The court’s decision also addressed the issue of whether patients at Coalinga have a right to possess computers and other electronics. The hospital’s emergency regulation proclaimed that patients could not possess computers and other electronics despite the fact that possession of these devices has been allowed more about 10 years. The plaintiffs in this case notified the court that, due to the regulations at issue, prisoners have a greater access to electronics than do patients. They cited case law which clearly states that patients are not prisoners and therefore patients must be provided greater rights than prisoners.

Due to the court’s ruling, the patients’ challenge to the emergency regulations based upon both the First Amendment and the Fourteenth Amendment to the U.S. Constitution will continue. Plaintiffs are expected to begin discovery in order to identify specific retaliatory acts taken by the hospital.

CA – Federal Court Denies State Hospital’s Motion to Dismiss 6-6-2018 [PDF download]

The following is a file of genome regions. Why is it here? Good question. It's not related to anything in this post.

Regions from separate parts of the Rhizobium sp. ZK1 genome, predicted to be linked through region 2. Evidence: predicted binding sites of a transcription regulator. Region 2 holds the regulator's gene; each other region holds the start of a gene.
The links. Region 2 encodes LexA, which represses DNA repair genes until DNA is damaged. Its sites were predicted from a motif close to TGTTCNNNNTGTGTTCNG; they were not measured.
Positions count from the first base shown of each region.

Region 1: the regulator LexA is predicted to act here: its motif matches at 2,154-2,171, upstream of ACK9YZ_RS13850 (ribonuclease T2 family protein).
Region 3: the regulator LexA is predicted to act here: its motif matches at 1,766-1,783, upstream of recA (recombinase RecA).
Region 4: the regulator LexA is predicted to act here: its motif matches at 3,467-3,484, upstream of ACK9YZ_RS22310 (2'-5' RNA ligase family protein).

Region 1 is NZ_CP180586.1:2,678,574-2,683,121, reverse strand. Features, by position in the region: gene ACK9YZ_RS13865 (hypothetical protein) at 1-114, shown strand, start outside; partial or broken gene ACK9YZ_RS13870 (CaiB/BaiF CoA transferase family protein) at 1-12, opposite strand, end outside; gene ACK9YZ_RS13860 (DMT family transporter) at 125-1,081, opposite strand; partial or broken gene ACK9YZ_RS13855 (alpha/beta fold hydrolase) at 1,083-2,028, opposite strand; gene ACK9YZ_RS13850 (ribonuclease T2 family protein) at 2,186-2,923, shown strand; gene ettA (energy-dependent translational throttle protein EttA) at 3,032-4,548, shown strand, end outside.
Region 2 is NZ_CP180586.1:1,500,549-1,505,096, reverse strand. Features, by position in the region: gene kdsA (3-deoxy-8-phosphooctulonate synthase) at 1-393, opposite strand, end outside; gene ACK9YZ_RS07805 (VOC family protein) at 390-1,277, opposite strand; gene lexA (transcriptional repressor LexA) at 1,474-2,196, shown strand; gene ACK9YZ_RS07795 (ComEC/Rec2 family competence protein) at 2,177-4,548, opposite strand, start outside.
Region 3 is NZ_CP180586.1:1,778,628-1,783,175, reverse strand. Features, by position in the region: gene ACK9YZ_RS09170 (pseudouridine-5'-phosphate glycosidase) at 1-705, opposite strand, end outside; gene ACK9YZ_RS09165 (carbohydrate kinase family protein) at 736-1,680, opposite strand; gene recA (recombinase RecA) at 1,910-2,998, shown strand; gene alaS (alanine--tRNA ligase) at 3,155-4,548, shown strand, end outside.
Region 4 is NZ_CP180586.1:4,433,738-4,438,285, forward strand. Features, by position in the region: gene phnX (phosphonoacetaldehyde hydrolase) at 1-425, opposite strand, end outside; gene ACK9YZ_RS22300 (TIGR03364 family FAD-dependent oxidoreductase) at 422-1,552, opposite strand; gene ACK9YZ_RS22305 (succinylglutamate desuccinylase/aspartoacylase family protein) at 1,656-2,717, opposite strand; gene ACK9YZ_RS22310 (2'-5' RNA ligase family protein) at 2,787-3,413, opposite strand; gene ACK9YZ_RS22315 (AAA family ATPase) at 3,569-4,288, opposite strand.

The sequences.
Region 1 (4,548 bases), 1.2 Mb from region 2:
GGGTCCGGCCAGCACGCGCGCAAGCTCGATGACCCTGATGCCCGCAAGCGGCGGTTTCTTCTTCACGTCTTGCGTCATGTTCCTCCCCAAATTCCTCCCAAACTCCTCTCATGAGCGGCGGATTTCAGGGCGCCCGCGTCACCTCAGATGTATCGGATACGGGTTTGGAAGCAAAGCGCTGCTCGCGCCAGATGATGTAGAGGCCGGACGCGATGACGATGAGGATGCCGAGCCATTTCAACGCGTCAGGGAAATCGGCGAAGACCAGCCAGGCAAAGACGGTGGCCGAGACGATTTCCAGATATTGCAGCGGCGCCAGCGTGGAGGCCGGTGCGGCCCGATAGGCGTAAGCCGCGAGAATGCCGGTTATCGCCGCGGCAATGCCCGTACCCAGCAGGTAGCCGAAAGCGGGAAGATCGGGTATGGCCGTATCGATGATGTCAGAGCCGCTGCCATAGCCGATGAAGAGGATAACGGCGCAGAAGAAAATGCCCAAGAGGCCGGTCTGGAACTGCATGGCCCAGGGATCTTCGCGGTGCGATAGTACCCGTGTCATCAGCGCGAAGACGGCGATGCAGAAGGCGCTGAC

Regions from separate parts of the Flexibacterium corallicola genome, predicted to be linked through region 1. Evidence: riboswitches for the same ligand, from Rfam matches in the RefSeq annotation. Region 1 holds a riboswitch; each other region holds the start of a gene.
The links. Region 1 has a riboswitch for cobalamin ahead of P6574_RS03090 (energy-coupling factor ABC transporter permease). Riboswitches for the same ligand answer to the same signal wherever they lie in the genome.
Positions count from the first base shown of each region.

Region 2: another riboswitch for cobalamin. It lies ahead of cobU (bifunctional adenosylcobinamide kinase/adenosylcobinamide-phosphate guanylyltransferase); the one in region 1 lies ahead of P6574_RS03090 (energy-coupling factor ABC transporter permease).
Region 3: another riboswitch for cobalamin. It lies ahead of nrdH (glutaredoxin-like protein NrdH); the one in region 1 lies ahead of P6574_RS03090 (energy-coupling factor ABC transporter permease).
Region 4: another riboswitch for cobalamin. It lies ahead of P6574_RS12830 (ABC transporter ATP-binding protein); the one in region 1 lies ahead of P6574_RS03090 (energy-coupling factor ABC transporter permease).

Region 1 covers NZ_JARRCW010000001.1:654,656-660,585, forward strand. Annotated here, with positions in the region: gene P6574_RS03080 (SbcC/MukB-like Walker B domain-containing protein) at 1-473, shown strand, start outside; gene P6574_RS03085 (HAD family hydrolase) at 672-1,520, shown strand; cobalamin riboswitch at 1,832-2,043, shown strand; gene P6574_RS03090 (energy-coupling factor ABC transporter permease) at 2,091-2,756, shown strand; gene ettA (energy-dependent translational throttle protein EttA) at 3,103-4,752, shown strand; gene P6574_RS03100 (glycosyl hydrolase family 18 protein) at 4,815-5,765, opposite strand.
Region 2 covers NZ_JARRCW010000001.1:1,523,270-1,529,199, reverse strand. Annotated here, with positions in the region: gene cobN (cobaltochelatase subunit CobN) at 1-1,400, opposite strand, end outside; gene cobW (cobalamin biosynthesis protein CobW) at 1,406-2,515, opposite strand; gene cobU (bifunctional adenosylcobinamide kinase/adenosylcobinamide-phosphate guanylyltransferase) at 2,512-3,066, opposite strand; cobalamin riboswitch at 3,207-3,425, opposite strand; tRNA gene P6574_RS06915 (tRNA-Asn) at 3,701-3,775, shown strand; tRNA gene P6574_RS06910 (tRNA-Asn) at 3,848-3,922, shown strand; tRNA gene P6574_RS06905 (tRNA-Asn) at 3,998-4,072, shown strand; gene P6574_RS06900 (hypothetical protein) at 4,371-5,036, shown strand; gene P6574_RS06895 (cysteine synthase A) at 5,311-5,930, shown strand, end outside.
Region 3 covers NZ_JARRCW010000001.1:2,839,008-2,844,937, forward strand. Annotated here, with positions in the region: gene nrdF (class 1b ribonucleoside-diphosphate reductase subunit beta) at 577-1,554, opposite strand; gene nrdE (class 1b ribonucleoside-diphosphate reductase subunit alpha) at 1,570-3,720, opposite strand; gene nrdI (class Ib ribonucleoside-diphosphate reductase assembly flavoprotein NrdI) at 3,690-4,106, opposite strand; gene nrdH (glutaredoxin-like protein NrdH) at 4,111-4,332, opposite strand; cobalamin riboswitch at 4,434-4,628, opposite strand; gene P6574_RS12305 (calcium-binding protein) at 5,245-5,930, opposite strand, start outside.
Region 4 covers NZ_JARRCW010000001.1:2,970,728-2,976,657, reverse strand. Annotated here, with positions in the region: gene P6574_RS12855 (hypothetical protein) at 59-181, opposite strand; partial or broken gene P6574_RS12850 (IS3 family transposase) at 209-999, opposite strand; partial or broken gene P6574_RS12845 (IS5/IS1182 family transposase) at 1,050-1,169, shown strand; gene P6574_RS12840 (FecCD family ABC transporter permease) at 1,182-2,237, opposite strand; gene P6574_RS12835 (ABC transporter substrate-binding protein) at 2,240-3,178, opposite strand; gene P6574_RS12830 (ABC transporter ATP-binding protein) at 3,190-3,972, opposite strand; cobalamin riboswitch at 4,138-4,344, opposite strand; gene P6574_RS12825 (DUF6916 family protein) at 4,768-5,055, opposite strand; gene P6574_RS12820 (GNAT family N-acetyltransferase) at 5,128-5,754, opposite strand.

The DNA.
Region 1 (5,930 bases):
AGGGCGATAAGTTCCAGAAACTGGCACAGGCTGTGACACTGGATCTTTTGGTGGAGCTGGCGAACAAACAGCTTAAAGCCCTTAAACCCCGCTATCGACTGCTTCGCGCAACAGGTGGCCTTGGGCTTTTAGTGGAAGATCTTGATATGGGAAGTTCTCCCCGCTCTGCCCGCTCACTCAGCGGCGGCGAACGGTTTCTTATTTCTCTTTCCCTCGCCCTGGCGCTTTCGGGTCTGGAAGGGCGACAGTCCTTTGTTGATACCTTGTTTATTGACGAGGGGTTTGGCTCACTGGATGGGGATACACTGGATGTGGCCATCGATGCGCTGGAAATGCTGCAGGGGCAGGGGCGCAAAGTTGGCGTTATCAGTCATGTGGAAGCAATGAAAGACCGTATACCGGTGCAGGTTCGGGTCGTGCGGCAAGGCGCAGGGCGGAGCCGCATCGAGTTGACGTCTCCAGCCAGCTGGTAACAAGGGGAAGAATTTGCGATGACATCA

Join the discussion

  1. Eric

    Thank you very much for your good work

  2. David

    Awesome!! Great work, Janice!! 👍

  3. CR

    “In today’s decision, the court reluctantly agreed …”

    How was the court’s reluctance demonstrated?

    • Janice Bellucci

      @CR – The judge’s reluctance to deny the Motion to Dismiss could be observed in the courtroom when the attorneys argued the case as well as in the warning on page 8 of the judge’s decision that sanctions against the plaintiffs as well as their attorney may be forthcoming in the future.

      • David Kennerly, The Government-Driven Life

        I read his ruling and don’t pin a lot of hope on this judge. He’s pretty contemptuous of Detainees and is just itching to rule against them from my observations of him, so far. Unrelated to this case, I learned from Mike St. Martin this evening that the law changed five or so years ago so that parole now tolls while they are in CSH so that anyone landing in CSH after then, having not already served all of their parole inside CSH, still has to face parole IF they are so lucky as to ever get out. That really pissed me off. These guys really can’t seem to catch a break. With your help, I hope this gets turned around.